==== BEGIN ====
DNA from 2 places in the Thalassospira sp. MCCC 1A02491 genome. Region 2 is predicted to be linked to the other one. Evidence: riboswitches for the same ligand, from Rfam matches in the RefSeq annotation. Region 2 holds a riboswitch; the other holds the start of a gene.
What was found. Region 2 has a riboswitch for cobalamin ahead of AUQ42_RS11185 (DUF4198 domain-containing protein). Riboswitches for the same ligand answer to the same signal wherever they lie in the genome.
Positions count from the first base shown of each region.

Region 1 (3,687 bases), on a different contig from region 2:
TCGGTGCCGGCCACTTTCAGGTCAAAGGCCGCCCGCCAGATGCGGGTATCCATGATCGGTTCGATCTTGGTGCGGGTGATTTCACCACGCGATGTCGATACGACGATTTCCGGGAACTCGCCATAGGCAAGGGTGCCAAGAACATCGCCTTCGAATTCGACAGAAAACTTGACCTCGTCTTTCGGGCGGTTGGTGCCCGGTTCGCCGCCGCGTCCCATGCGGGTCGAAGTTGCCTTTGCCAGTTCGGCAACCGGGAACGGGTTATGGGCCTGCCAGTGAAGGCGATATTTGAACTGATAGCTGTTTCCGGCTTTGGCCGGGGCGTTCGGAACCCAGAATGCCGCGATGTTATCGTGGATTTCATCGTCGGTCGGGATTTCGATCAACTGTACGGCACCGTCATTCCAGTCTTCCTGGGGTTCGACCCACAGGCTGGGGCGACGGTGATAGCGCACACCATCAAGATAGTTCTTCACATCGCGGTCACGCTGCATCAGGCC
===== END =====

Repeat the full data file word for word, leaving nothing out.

DNA from 2 places in the Thalassospira sp. MCCC 1A02491 genome. Region 2 is predicted to be linked to the other one. Evidence: riboswitches for the same ligand, from Rfam matches in the RefSeq annotation. Region 2 holds a riboswitch; the other holds the start of a gene.
What was found. Region 2 has a riboswitch for cobalamin ahead of AUQ42_RS11185 (DUF4198 domain-containing protein). Riboswitches for the same ligand answer to the same signal wherever they lie in the genome.
Positions count from the first base shown of each region.

Region 1 (3,687 bases), on a different contig from region 2:
TCGGTGCCGGCCACTTTCAGGTCAAAGGCCGCCCGCCAGATGCGGGTATCCATGATCGGTTCGATCTTGGTGCGGGTGATTTCACCACGCGATGTCGATACGACGATTTCCGGGAACTCGCCATAGGCAAGGGTGCCAAGAACATCGCCTTCGAATTCGACAGAAAACTTGACCTCGTCTTTCGGGCGGTTGGTGCCCGGTTCGCCGCCGCGTCCCATGCGGGTCGAAGTTGCCTTTGCCAGTTCGGCAACCGGGAACGGGTTATGGGCCTGCCAGTGAAGGCGATATTTGAACTGATAGCTGTTTCCGGCTTTGGCCGGGGCGTTCGGAACCCAGAATGCCGCGATGTTATCGTGGATTTCATCGTCGGTCGGGATTTCGATCAACTGTACGGCACCGTCATTCCAGTCTTCCTGGGGTTCGACCCACAGGCTGGGGCGACGGTGATAGCGCACACCATCAAGATAGTTCTTCACATCGCGGTCACGCTGCATCAGGCC